Salesforce: software service with a smile

Salesforce, one of the world’s top software companies, has a bright future and is currently on sale.

Not too long ago, a company would buy software on a disc and install it on its own computers. These days, they rent their software on the internet, or in the "cloud". This is more secure and cheaper than maintaining hardware on the premises, while the software is automatically updated no more having to go and buy the latest version. This concept is called software as a service (SaaS), and one of the industry pioneers was Salesforce.

Founded in a one-bedroom apartment in 1999, it is now the world's largest pure-play SaaS vendor. Salesforce's SaaS fits into a broader approach called customer relationship management (CRM), which covers a company's relationships and interactions with customers and potential customers. The goal is to stay connected to clients, streamline processes, drive business growth and improve profitability. Salesforce was one of the first companies to offer SaaS CRM, and "CRM" is itsticker on the New York Stock Exchange.

Salesforce now aims to be a one-stop shop for all forms of CRM. Its products include Sales Cloud (which manages sales leads), Service Cloud (customer support), Marketing Cloud (digital marketing campaigns), Commerce Cloud (e-commerce management), Quip (a tool for organising company-wide projects) and Salesforce Platform (where customers can build their own apps). And there is a series of new initiatives to help companies maximise their potential, such as Einstein, an artificial intelligence tool, and the group's Internet of Things (IoT)facility.

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Plenty of potential

Salesforce is the leader in its field. Its Sales Cloud comprises nearly 40% of the market, well ahead of competitors such as Oracle, Microsoft, SAP and IBM. Salesforce invests heavily in research and development (R&D) to maintain its lead.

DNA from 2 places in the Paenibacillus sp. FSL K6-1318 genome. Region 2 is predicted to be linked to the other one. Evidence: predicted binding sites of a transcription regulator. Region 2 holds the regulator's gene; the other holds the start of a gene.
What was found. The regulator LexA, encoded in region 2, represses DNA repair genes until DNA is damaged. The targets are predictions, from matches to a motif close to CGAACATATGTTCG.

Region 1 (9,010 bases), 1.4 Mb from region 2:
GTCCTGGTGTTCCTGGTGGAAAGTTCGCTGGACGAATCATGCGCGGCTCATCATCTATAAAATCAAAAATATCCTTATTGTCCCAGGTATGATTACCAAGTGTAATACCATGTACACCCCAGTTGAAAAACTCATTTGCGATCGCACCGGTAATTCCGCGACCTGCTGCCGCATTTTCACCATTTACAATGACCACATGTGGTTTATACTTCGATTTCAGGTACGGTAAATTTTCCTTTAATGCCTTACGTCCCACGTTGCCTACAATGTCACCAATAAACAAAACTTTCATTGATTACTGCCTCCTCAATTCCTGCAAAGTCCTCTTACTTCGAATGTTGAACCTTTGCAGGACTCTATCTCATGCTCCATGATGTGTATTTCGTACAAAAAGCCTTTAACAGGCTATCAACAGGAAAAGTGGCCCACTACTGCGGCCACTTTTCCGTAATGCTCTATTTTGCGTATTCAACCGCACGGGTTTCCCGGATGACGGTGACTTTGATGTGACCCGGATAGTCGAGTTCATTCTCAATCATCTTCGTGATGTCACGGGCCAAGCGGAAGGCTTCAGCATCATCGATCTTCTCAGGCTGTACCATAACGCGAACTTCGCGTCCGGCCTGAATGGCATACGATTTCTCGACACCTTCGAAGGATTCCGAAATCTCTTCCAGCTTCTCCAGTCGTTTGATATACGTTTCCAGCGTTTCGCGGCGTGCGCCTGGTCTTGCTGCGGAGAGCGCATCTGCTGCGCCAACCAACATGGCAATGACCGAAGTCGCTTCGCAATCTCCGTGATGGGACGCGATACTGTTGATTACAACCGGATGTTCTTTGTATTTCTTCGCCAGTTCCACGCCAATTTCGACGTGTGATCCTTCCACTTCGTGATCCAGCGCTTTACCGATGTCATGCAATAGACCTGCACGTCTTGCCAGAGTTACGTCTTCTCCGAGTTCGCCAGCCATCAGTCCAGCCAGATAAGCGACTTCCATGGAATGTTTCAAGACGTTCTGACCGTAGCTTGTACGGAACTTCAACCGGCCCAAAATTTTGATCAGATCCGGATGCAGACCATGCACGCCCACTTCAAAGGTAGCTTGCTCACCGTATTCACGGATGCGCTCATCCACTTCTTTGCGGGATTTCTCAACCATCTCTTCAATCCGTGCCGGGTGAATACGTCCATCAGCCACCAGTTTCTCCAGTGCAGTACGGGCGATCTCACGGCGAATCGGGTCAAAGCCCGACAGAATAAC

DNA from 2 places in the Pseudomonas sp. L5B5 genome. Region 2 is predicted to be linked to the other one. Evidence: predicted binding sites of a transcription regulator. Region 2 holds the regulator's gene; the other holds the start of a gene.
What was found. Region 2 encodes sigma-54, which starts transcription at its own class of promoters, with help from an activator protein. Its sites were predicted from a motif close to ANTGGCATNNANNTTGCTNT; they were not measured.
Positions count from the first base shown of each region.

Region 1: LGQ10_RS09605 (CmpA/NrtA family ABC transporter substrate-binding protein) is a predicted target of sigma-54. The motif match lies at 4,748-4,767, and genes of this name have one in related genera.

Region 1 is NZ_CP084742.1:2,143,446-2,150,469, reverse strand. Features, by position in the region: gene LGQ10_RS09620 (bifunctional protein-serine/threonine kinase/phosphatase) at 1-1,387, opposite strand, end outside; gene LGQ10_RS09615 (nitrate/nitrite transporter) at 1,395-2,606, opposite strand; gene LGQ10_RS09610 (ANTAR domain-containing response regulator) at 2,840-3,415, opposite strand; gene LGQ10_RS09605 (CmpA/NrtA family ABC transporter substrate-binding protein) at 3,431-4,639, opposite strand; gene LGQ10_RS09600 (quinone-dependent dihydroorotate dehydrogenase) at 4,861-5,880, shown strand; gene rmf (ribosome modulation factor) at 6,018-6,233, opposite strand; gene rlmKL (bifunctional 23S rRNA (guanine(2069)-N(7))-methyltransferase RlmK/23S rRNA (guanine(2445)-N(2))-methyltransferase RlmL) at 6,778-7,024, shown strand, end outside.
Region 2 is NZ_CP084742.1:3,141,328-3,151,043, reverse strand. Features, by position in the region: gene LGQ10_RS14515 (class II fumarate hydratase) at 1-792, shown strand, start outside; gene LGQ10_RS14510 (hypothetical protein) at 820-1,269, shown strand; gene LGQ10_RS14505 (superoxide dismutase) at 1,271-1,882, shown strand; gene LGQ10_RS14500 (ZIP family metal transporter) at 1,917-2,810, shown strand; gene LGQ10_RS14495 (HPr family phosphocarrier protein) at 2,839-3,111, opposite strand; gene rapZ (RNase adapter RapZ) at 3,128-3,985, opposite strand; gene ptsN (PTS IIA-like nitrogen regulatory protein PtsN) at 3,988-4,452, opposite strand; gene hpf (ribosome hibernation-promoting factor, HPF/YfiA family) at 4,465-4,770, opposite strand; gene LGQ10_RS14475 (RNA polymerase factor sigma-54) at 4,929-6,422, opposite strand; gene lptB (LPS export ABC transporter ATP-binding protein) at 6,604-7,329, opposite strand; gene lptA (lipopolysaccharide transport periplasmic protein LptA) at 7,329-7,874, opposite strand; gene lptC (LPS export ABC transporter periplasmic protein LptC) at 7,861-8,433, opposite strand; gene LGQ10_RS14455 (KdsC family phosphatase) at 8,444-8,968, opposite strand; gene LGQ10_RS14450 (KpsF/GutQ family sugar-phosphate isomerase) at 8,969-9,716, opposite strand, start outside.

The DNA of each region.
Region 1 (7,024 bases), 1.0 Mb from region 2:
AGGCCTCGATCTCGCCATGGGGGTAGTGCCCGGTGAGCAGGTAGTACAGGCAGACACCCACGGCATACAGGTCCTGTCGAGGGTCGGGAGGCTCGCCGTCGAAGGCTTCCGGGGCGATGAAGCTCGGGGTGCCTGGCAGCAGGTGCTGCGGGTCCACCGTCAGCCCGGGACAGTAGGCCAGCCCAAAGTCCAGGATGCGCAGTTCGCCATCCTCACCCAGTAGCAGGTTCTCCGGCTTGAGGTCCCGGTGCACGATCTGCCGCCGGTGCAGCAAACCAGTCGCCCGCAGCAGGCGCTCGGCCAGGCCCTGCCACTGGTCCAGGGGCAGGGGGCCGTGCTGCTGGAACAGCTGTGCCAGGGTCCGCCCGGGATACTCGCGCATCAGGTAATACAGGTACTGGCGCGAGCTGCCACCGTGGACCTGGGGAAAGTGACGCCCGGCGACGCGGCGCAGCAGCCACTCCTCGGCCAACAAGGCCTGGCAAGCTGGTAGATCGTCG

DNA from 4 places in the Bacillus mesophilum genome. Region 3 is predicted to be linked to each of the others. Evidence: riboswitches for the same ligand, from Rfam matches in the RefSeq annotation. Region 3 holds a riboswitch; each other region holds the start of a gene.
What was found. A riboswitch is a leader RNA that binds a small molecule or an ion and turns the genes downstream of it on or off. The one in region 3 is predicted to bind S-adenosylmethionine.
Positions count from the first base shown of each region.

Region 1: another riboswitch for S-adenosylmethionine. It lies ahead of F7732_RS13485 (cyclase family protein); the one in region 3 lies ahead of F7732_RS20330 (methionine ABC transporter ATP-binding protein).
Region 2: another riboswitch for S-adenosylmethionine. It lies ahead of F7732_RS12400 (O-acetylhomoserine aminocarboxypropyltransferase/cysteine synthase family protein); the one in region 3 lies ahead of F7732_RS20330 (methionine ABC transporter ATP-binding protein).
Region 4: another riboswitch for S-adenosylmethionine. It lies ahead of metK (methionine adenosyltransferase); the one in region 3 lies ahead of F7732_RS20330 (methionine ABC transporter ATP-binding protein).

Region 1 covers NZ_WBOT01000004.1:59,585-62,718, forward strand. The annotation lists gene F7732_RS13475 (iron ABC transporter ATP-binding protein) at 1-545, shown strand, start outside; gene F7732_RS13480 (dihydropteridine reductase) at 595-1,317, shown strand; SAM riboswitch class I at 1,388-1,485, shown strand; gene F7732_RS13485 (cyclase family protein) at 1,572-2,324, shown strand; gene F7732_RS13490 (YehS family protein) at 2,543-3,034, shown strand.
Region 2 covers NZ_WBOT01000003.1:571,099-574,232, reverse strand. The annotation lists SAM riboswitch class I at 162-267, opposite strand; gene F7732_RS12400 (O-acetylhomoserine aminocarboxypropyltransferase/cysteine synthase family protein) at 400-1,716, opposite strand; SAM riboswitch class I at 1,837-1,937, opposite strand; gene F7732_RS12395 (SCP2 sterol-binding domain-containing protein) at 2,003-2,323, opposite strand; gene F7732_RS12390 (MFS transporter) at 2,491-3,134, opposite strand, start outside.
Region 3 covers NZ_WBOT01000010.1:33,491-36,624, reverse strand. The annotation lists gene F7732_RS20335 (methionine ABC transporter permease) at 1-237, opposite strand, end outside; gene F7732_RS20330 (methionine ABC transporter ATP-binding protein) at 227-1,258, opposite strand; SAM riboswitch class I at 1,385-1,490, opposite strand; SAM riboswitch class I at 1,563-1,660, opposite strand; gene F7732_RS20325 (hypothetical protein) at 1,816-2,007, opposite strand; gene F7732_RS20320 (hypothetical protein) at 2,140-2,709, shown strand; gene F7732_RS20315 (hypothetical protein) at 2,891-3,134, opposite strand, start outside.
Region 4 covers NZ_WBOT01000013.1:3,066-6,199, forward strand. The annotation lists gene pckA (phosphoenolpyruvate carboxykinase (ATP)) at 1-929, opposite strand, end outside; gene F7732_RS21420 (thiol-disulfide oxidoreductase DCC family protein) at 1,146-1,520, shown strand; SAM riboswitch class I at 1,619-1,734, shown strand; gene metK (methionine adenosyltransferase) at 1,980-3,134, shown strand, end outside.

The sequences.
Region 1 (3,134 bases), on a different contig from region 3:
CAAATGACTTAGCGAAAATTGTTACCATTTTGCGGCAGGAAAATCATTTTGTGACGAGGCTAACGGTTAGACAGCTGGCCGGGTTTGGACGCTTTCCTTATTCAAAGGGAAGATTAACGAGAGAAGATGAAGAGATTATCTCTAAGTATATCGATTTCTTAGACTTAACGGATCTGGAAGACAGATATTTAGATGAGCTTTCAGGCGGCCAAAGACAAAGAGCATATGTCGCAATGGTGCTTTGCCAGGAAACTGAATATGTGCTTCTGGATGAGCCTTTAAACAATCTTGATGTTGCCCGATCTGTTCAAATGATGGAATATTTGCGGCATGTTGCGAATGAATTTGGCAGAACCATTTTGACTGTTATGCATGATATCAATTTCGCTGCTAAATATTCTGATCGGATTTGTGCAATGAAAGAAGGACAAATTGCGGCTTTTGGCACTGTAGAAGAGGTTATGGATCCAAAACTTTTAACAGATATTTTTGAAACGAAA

And there is ample scope for future growth. Salesforce's total addressable market is estimated at $100bn and growing. With $10.5bn of revenue in 2017, it has the potential to keep growing at the 20%-plus rate of recent years. Growth is partly organic and partly by bolt-on acquisition. Salesforce took over Mulesoft, a leading platform for building application networks, for $6.5bn in May 2018.

Mulesoft's 1,200 customers include Coca-Cola and Unilever its 2017 revenue was up 58%. A customer can use Mulesoft to connect Salesforce's CRM data, SAP's billing data and whatever e-commerce application is used. This helps Salesforce become the backbone of a customer's multiple IT systems.

Salesforce has been able to fend off competitors thanks to its reputation, top quality and the high cost of switching to another provider. Switching costs include employee training, implementation and integration. And since SaaS is a perpetual subscription, there is no contract end-date to force a possible switch. No wonder customer attrition rates are down in single digits. Salesforce also boasts AppExchange, a top application marketplace.

Cementing its dominance

Consultancy Gartner estimates 89% of Fortune100 companies have AppExchange applications supplementing their Salesforce products.

Such heft is self-reinforcing: new customers are drawn to Salesforce because of its application and partner ecosystem, while the big customer base in turn draws in developers to write new applications. This again increases switching costs.